Allegations that members of the international and local administrations cooperate in corruption were widespread during 2006. The UN Office of Internal Oversight Services (OIOS) report on Pristina Airport revealed 266 counts of suspected violations among the management. The OIOS report says that the airport was unsupervised by UNMIK and managed without any internal control. Moreover, it was concluded that the situation was exploited by the airport management staff to misuse public funds.
Although local media covered the UN report on the airport irregularities in detail, former SRSG Jessen Petersen did not comment until the report became a scandal in the international media. He contested most of the report’s recommendations for disciplinary measures on the basis that the conditions were difficult to meet in the peacekeeping mission. He also denied that corruption was a broad and all-encompassing phenomenon at the airport. Immediately after Reuters published the OIOS report, the head of UNMIK reacted by calling the document—which some had hoped might open the door to fighting corruption in public enterprises—unfounded.25
The executive and judicial branches of power were sluggish but slightly more active than the Kosovo Parliament which was largely inert during 2006 in the fight against corruption. A handful of “small fish” corruption cases were initiated, but despite immense evidence produced by independent audits, the government resisted taking any steps against high officials who were reportedly linked to corruption. Responding to pressure from the press, the Kosovo government decided in November to dismiss Minister of Returns and Communities Slavisa Petkovic, the only Serb minister in the government, on allegations of corruption.
The Kosovo Anticorruption Agency (ACA) became functional on July 17, 2006. Its director, Hasan Preteni, a former military official and new to the field of fighting corruption, quickly found himself within the highly complicated maze of special interests and political groups that have developed in Kosovo institutions since the conflict. Public prosecutor and ACA Chairman Besim Kelmendi stated that without a law on protection of witnesses, information that would be key to the fight against corruption is being withheld from his colleagues in the Kosovo courts.
Between June and December 1999, thousands of Serbian Kosovars fled Kosovo, fearing retaliation from returning Albanian Kosovars. Those Serbian kosovars who remained in Kosovo were subject to systematic attacks and intimidation, which eventually forced them to leave the territory or to concentrate in Serbian Kosovar-dominated enclaves protected by the KFOR. According to the International Committee of the Red Cross, approximately 900 Serbian Kosovars, Roma Kosovars, and other minorities are reported to have been killed or gone missing from January 1999 to April 2001.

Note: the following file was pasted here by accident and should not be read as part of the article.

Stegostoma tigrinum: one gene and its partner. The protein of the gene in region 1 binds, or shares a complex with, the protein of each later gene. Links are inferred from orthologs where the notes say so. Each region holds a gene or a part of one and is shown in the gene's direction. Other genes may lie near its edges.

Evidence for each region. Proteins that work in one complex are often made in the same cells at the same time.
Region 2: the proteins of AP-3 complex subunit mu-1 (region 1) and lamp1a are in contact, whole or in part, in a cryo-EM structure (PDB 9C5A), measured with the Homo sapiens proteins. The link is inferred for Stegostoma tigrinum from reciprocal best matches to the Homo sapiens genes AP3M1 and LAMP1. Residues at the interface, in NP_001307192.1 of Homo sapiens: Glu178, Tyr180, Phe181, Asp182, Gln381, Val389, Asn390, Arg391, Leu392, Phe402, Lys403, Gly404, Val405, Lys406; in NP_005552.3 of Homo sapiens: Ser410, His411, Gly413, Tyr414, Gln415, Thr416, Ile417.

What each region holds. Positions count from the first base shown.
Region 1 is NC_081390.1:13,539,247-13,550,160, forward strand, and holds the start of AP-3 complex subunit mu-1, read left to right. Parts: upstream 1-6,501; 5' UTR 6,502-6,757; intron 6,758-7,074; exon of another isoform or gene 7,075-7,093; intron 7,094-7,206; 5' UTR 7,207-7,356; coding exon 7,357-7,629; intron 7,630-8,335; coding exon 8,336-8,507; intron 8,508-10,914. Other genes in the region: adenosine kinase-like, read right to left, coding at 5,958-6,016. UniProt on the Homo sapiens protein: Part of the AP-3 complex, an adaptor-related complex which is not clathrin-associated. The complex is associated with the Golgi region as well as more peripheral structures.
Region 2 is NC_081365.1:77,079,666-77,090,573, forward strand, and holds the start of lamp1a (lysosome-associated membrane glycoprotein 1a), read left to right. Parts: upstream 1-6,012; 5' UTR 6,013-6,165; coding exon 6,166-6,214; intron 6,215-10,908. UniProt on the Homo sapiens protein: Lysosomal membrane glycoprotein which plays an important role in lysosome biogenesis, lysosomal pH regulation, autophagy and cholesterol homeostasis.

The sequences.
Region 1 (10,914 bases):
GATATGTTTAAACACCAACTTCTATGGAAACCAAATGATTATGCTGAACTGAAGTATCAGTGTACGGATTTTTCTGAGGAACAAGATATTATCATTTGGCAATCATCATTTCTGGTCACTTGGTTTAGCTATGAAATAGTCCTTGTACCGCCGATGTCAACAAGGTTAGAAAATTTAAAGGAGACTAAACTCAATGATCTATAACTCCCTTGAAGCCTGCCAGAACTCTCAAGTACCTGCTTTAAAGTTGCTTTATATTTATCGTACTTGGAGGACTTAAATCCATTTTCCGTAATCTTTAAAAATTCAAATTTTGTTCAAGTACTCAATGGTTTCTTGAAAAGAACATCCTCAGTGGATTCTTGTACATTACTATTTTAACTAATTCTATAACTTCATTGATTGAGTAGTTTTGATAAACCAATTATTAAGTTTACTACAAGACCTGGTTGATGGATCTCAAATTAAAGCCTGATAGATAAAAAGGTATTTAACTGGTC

2 See Crisis Group Europe Report No. 163, Kosovo After Haradinaj, 26 May 2005
3 The United Nations Office of the Special Envoy of the Secretary General for the future status process for Kosovo has been established in Vienna to support the activities of Martti Ahtisaari, the secretary general’s special envoy.
4 Remarks of Head of Mission Werner Wnendt, OSCE, 5 June 2006, “The Kosovo Legislation for Elections: Who? What? When? How?”
6 “You can not hold two watermelons at the same time,” said Kosovo Assembly Speaker Kole Berisha in a press conference in September, referring to the elections and negotiations, using an Albanian idiom
7 “Reform Coalition Demands Democracy in Kosovo,” Advocacy 2, no. 4 (April 2004), www.advocacy-center.org/Newsletters/0404special1%edition_eng.pdf.
8 The author of the work proves this statement from the position of a local grant maker. During many direct contacts with the organization leaders on many occasions, he had asked them about the mission of their organizations. In most cases their response was: “Tell us about the program orientations of the foundation and we shall prepare our projects immediately according to your requests.” The author of the work, again from the same position during the review of applications, has observed in many cases that different organizations applied for a grant although their mission (according to the documents presented) was not at all close to the kinds of grants announced.
9 Bardhyl Ajeti from the daily Bota Sot was murdered in 2005. See last year’s report, Nations in Transit, on Kosovo.
10 “Kryeshefi Muja edhe njehere tregon forcen fizike ndaj gazetareve [Head of Municipality Muja Once More Shows Physical Force Against Journalists],” 22 January, press release, Association of Professional Journalists of Kosova (APJK), all Pristina-based dailies.
11 Press release APJK, November, 2006
12 All dailies, 28 October 2006.
13Koha Ditore daily newspaper, 4 May 2006
14 Almost 80 percent of respondents declare TV as the main source of information, whereas the newspapers reach something more than 7 percent; see http://www.indexkosova.com/Publications/Pub_sep2006.html.
15Local Governance and Administration, Leon Malazogu and Era Gjurgjeala, 2005, p. 22.
16 March 29, 2006, all daily newspapers published in Pristina.
17 OSCE report Review of Judicial Penal System in Kosovo, Albanian version, published on December 14, 2006, p. 26.
18Comprehensive Review of the Situation in Kosovo, report, 8 October 2005.
19 Kosovo (under UNSCR 1244) 2006 Progress Report, Commission of the European Communities, Brussels, 8 November 2006, p. 38.
20 Hashim Thaçi, leader of the opposition party PDK, press conference, 8 December 2006.
21 See Çohu! web site: http://www.cohu.org/fondiharadinaj.html.
22 See the Office of the Auditor General in Kosovo web site: http://www.oag-ks.org/reports.htm.
23 “The LDK Might Discuss Haziri’s Jugoterm Affair,” Koha Ditore, 15 October 2006.
24 All Pristina-based dailies, 15 December 2006.
25Why High Officials Did Not Execute Their Obligation to Denounce Serious Breaches of Law During the Years 2000–2005, Investigative Report of the Organization for Democracy, Anticorruption, and Dignity Çohu!, p. 7.